If you put the 140 Tsunami in the mix, the overall length is 14’ long, 25.5" wide (2007 model was 24" wide), capacity 325 lbs. My sister uses one and I bought one for my grand daughter, but have not paddled it, because it’s too narrow for comfortable foot placement. I also have another model, the Tsunami SP, at 12’ long, 21" wide, capacity 180 lbs, for another grand daughter. Although these models follow the same design, the paddler who fits one of these models would be uncomfortable switching between some of the other models, and I haven’t paddled them.
My experience, alternating between the 3 models you mentioned, is consistent with the article PaddleLite posted. The increased length added about 10% to the speed with each increase in length. I stopped using the 175 because it’s just too heavy to lug around with my bad knees and shoulder. I also didn’t think the added length was worth the effort of fighting the way wind and current often made it harder to handle without the rudder. It also felt like it was riding to high without a load. Regarding maximum speeds, I could hit close to the same maximum spikes in each of the three boats, despite hull speed. On trips around 8 miles, I felt that I had the stamina to push even the 125 to the limit. Past 16 miles, the 145 and 175 had an advantage.
I have no experience with the pro series of Tsunami, but from what I’ve seen by looking them over, those models are in an entirely different performance category.
Anyone interested in the my impression of where each of the models excel, I’m glad to entertain questions.
Length equals speed in a general sense.
Kayaks keep getting shorter.
I have always liked big boats. There is a practical limit to how narrow a beam a good touring boat has, somewhere in the 24-25 inch range.
Kevburg, wish I could have explained it as precisely. I consider myself to be a strong paddler and thought the 175 Tsunami longer hull and 1.5 inch narrower beam would take off like a rocket. Apparenty, I didn’t have enough ass to take advantage of it.
I often swap paddles and boats with a partners to give them experience with other equipment. When I bought my 145 Tsunami, I let my older sister try it, while I used my 125 Tsunami. Despite the length difference, I could outpace her in every way. She used it a total of about a half dozen trips, and complained endlessly about every aspect of the boat. I finally took her to a shop so she could try a 140 Tsunami. She loved it and insisted on buying it with her own money; she complains about my 145 to this days.
There’s a twist. She’s near equal to me at cruising speed using her 2007 (24 inch), 140 Tsunami, when I’m in my 145 Tsunami. However, paddling into a 15 mph wind with 18 to 24 inch waves, I need to shift into force-of -will mode to hang with her. Still another twist. Under normal conditions, I can “power” away from her at will, but when we hear thunder, she takes off like a bolt of lightning. If I stop for a quick drink of water, it take maximum effort to catch her. Theories and formulas are grand, but there nothing like swinging a blade and pushing the envelope with another person. Perception alone is inadequate. She often remarks about how fast it feels we’re going. The GPS puts it in proper perspective every time.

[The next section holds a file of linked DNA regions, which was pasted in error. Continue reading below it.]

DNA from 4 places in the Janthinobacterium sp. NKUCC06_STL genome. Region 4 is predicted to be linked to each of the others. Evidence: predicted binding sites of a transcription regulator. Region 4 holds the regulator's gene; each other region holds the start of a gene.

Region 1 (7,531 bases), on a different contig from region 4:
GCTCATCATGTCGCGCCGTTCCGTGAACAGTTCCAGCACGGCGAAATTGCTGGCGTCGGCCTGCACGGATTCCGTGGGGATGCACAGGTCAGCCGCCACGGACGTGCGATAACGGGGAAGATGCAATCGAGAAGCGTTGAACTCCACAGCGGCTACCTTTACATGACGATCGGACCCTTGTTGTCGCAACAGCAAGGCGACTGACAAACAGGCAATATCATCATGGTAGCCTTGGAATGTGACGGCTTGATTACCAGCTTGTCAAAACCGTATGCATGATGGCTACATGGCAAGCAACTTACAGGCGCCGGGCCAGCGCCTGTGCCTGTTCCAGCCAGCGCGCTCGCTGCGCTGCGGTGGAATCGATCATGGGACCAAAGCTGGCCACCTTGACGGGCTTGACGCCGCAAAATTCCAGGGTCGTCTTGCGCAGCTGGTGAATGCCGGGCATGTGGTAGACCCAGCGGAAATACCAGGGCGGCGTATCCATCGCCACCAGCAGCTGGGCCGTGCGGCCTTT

Another twist: I often trade off boats and paddles to give a partner the experience to try different equipment. On half a dozen trips, she used my new 145 Tsunami and hated everything about it. I reverted to the 125 Tsunami and could outpace her in every way. Her main complaint was the width and hight of the cockpit and deck. We went to a shop so she could test the 140 Tsunami and she fell in love with it. She complains about the 145 to this day.
Preachnpaddle. I’m curious why you specified the three Tsunami models in particular.
Whenever folks talk about canoe/kayak speed I always wonder whether they mean a short all out sprint or a long paddle or ?
Since shorter boats have less skin friction they require less effort than longer boats at low speeds before the hull shape dominates drag…so in principle if a paddler could put out the same energy the 12.5 would be fastest up until a speed where skin friction plus form drag is lower on the 14.5, then the 14.5 is fastest (most efficient) until the skin plus form drag on the 16.5 is lower.
I recently bought a used 16 foot solo canoe (Bell Magic). I like it but it didn’t feel any faster than my 15 foot Bell Merlin II. Both boats have the same capacity (160-280 ideal load) and both have a 25.5 inch waterline width. Even though the 16 footer has a higher theoretical hull speed (6.2 vs 6.0) for me the 15 footer is more efficient at all speeds right up to the 5.7 I could do in both canoes. Plus the 15 footer is more effortless in the normal 3-4.5 mph range.
Back to Pungos.
As we’ve aged and paddled, my female paddling partner has gotten faster to the point of leaving me. She is 15 years younger and in good shape.
She in the P140 and me in the Tarpon 160.
So, I put her in the Pungo 120 and me in the 140, thinking it would make the difference.
She still left me without even trying.
The motor is the major factor as already stated.
If you want the fastest boat, check out what professional racers are consistently winning in for various classes of boats. . Many of these people are making a significant amount of their income from racing and the top competitors are closely matched in ability. They and their coaches have spent more time trying boats and poring over all of the theoretical aspects of boats than we ever will. There may be more than one boat in each class that may be nearly identical in performance and it may change according to conditions. Theories are one thing but results are another.
I’m not a racer and fast enough is good enough for me.